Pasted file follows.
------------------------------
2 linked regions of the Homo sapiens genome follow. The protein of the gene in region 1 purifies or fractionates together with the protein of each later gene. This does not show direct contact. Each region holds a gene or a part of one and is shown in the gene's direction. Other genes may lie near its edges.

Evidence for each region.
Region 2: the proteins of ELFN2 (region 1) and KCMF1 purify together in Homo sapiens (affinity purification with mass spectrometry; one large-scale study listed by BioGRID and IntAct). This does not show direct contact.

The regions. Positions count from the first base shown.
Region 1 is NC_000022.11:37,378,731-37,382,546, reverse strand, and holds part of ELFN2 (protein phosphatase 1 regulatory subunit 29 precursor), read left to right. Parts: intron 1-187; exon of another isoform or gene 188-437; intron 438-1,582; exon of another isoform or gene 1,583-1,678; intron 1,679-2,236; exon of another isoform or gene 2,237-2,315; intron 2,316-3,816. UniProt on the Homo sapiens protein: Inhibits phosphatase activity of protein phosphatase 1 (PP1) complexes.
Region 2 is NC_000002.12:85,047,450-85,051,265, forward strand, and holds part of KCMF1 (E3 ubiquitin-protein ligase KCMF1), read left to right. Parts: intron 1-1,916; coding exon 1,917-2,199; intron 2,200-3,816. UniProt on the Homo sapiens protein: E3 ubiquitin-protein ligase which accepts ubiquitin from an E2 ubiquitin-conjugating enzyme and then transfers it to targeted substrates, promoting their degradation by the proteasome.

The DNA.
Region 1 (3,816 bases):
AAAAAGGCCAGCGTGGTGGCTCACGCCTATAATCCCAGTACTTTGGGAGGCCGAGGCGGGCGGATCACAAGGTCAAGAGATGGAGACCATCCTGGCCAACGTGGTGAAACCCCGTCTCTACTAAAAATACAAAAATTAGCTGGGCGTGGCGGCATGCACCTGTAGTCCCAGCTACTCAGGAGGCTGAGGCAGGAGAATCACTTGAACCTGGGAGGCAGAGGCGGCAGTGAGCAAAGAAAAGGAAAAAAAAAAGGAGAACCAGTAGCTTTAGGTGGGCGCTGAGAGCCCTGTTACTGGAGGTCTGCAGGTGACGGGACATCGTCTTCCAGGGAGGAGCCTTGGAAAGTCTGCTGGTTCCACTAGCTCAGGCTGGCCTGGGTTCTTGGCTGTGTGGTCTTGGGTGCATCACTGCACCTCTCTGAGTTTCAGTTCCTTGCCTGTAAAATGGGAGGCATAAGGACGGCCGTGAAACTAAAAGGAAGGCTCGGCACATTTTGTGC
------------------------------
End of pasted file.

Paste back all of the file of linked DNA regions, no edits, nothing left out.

2 linked regions of the Homo sapiens genome follow. The protein of the gene in region 1 purifies or fractionates together with the protein of each later gene. This does not show direct contact. Each region holds a gene or a part of one and is shown in the gene's direction. Other genes may lie near its edges.

Evidence for each region.
Region 2: the proteins of ELFN2 (region 1) and KCMF1 purify together in Homo sapiens (affinity purification with mass spectrometry; one large-scale study listed by BioGRID and IntAct). This does not show direct contact.

The regions. Positions count from the first base shown.
Region 1 is NC_000022.11:37,378,731-37,382,546, reverse strand, and holds part of ELFN2 (protein phosphatase 1 regulatory subunit 29 precursor), read left to right. Parts: intron 1-187; exon of another isoform or gene 188-437; intron 438-1,582; exon of another isoform or gene 1,583-1,678; intron 1,679-2,236; exon of another isoform or gene 2,237-2,315; intron 2,316-3,816. UniProt on the Homo sapiens protein: Inhibits phosphatase activity of protein phosphatase 1 (PP1) complexes.
Region 2 is NC_000002.12:85,047,450-85,051,265, forward strand, and holds part of KCMF1 (E3 ubiquitin-protein ligase KCMF1), read left to right. Parts: intron 1-1,916; coding exon 1,917-2,199; intron 2,200-3,816. UniProt on the Homo sapiens protein: E3 ubiquitin-protein ligase which accepts ubiquitin from an E2 ubiquitin-conjugating enzyme and then transfers it to targeted substrates, promoting their degradation by the proteasome.

The DNA.
Region 1 (3,816 bases):
AAAAAGGCCAGCGTGGTGGCTCACGCCTATAATCCCAGTACTTTGGGAGGCCGAGGCGGGCGGATCACAAGGTCAAGAGATGGAGACCATCCTGGCCAACGTGGTGAAACCCCGTCTCTACTAAAAATACAAAAATTAGCTGGGCGTGGCGGCATGCACCTGTAGTCCCAGCTACTCAGGAGGCTGAGGCAGGAGAATCACTTGAACCTGGGAGGCAGAGGCGGCAGTGAGCAAAGAAAAGGAAAAAAAAAAGGAGAACCAGTAGCTTTAGGTGGGCGCTGAGAGCCCTGTTACTGGAGGTCTGCAGGTGACGGGACATCGTCTTCCAGGGAGGAGCCTTGGAAAGTCTGCTGGTTCCACTAGCTCAGGCTGGCCTGGGTTCTTGGCTGTGTGGTCTTGGGTGCATCACTGCACCTCTCTGAGTTTCAGTTCCTTGCCTGTAAAATGGGAGGCATAAGGACGGCCGTGAAACTAAAAGGAAGGCTCGGCACATTTTGTGC